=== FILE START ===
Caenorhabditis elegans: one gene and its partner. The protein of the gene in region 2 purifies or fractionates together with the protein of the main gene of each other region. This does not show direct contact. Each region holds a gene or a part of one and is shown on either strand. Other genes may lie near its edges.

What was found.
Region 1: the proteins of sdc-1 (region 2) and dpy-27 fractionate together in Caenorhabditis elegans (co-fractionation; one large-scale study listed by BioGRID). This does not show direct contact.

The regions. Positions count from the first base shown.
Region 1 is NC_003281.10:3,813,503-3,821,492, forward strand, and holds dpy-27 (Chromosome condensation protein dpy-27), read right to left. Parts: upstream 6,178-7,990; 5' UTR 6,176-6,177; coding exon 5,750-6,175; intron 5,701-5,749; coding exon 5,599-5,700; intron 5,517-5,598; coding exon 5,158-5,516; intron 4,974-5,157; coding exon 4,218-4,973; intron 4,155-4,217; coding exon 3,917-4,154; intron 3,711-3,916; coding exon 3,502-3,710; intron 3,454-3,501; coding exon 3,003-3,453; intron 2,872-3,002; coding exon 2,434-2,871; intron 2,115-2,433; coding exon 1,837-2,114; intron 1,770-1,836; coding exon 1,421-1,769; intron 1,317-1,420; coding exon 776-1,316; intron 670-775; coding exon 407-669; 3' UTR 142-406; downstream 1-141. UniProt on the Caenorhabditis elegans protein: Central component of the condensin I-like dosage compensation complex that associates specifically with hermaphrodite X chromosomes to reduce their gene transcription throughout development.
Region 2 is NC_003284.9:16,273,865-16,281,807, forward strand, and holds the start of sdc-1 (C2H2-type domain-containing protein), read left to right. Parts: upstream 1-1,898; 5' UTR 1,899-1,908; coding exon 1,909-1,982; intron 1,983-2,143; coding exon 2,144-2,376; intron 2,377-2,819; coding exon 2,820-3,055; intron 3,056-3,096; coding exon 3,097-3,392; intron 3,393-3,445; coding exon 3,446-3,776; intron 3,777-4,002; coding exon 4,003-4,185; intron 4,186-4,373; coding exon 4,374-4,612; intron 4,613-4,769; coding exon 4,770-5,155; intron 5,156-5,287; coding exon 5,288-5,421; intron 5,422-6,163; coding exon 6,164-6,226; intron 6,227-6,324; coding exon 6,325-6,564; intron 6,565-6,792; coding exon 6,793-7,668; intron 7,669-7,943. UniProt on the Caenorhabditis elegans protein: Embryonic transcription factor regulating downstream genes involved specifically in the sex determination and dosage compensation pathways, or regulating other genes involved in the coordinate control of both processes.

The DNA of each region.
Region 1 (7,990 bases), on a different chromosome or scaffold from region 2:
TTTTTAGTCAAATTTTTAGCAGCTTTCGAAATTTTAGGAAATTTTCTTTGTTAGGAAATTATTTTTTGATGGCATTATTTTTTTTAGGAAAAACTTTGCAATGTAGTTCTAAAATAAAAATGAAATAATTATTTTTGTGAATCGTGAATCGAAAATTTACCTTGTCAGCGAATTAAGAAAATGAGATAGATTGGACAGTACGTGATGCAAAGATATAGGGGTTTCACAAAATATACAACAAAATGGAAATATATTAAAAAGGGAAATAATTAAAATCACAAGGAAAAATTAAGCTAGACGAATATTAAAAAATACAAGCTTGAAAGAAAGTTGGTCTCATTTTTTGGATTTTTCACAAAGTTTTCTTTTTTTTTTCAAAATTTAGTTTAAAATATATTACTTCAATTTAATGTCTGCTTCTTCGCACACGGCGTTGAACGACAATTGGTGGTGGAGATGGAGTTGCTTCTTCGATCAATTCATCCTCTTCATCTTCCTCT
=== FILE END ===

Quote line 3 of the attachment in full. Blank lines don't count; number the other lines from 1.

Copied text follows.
Region 1: the proteins of sdc-1 (region 2) and dpy-27 fractionate together in Caenorhabditis elegans (co-fractionation; one large-scale study listed by BioGRID). This does not show direct contact.